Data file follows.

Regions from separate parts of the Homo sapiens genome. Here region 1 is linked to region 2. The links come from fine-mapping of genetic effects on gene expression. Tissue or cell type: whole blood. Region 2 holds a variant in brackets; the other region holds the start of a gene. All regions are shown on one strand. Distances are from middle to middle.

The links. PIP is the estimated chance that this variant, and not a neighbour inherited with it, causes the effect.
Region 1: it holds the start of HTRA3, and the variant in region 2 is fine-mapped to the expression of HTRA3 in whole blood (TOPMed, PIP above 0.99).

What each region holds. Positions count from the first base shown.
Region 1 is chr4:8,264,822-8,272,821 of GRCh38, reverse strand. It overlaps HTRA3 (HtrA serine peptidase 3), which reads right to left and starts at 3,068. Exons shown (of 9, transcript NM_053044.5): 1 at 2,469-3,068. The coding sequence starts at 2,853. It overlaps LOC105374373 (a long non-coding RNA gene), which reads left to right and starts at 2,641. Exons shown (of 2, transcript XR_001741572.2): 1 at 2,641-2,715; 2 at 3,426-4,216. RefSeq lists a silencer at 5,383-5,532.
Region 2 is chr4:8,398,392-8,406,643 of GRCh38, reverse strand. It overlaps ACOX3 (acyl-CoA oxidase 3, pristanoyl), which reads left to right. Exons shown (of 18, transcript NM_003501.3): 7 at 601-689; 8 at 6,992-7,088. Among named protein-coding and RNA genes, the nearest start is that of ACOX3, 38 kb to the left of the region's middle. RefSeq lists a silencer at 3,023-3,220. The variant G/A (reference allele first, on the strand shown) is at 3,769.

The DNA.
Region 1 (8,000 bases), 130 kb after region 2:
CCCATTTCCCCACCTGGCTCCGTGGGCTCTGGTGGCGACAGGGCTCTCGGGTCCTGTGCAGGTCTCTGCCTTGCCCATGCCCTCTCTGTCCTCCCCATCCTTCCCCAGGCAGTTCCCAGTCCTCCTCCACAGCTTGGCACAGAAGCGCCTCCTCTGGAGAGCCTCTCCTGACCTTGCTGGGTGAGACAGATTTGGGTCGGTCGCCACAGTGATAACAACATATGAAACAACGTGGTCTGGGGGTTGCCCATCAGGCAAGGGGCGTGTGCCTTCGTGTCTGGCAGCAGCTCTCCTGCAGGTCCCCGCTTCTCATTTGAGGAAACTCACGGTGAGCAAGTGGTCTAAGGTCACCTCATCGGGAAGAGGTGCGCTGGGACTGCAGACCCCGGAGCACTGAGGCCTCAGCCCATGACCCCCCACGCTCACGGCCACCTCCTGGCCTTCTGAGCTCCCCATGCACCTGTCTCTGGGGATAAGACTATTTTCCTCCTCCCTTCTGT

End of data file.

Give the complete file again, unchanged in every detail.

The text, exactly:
Regions from separate parts of the Homo sapiens genome. Here region 1 is linked to region 2. The links come from fine-mapping of genetic effects on gene expression. Tissue or cell type: whole blood. Region 2 holds a variant in brackets; the other region holds the start of a gene. All regions are shown on one strand. Distances are from middle to middle.

The links. PIP is the estimated chance that this variant, and not a neighbour inherited with it, causes the effect.
Region 1: it holds the start of HTRA3, and the variant in region 2 is fine-mapped to the expression of HTRA3 in whole blood (TOPMed, PIP above 0.99).

What each region holds. Positions count from the first base shown.
Region 1 is chr4:8,264,822-8,272,821 of GRCh38, reverse strand. It overlaps HTRA3 (HtrA serine peptidase 3), which reads right to left and starts at 3,068. Exons shown (of 9, transcript NM_053044.5): 1 at 2,469-3,068. The coding sequence starts at 2,853. It overlaps LOC105374373 (a long non-coding RNA gene), which reads left to right and starts at 2,641. Exons shown (of 2, transcript XR_001741572.2): 1 at 2,641-2,715; 2 at 3,426-4,216. RefSeq lists a silencer at 5,383-5,532.
Region 2 is chr4:8,398,392-8,406,643 of GRCh38, reverse strand. It overlaps ACOX3 (acyl-CoA oxidase 3, pristanoyl), which reads left to right. Exons shown (of 18, transcript NM_003501.3): 7 at 601-689; 8 at 6,992-7,088. Among named protein-coding and RNA genes, the nearest start is that of ACOX3, 38 kb to the left of the region's middle. RefSeq lists a silencer at 3,023-3,220. The variant G/A (reference allele first, on the strand shown) is at 3,769.

The DNA.
Region 1 (8,000 bases), 130 kb after region 2:
CCCATTTCCCCACCTGGCTCCGTGGGCTCTGGTGGCGACAGGGCTCTCGGGTCCTGTGCAGGTCTCTGCCTTGCCCATGCCCTCTCTGTCCTCCCCATCCTTCCCCAGGCAGTTCCCAGTCCTCCTCCACAGCTTGGCACAGAAGCGCCTCCTCTGGAGAGCCTCTCCTGACCTTGCTGGGTGAGACAGATTTGGGTCGGTCGCCACAGTGATAACAACATATGAAACAACGTGGTCTGGGGGTTGCCCATCAGGCAAGGGGCGTGTGCCTTCGTGTCTGGCAGCAGCTCTCCTGCAGGTCCCCGCTTCTCATTTGAGGAAACTCACGGTGAGCAAGTGGTCTAAGGTCACCTCATCGGGAAGAGGTGCGCTGGGACTGCAGACCCCGGAGCACTGAGGCCTCAGCCCATGACCCCCCACGCTCACGGCCACCTCCTGGCCTTCTGAGCTCCCCATGCACCTGTCTCTGGGGATAAGACTATTTTCCTCCTCCCTTCTGT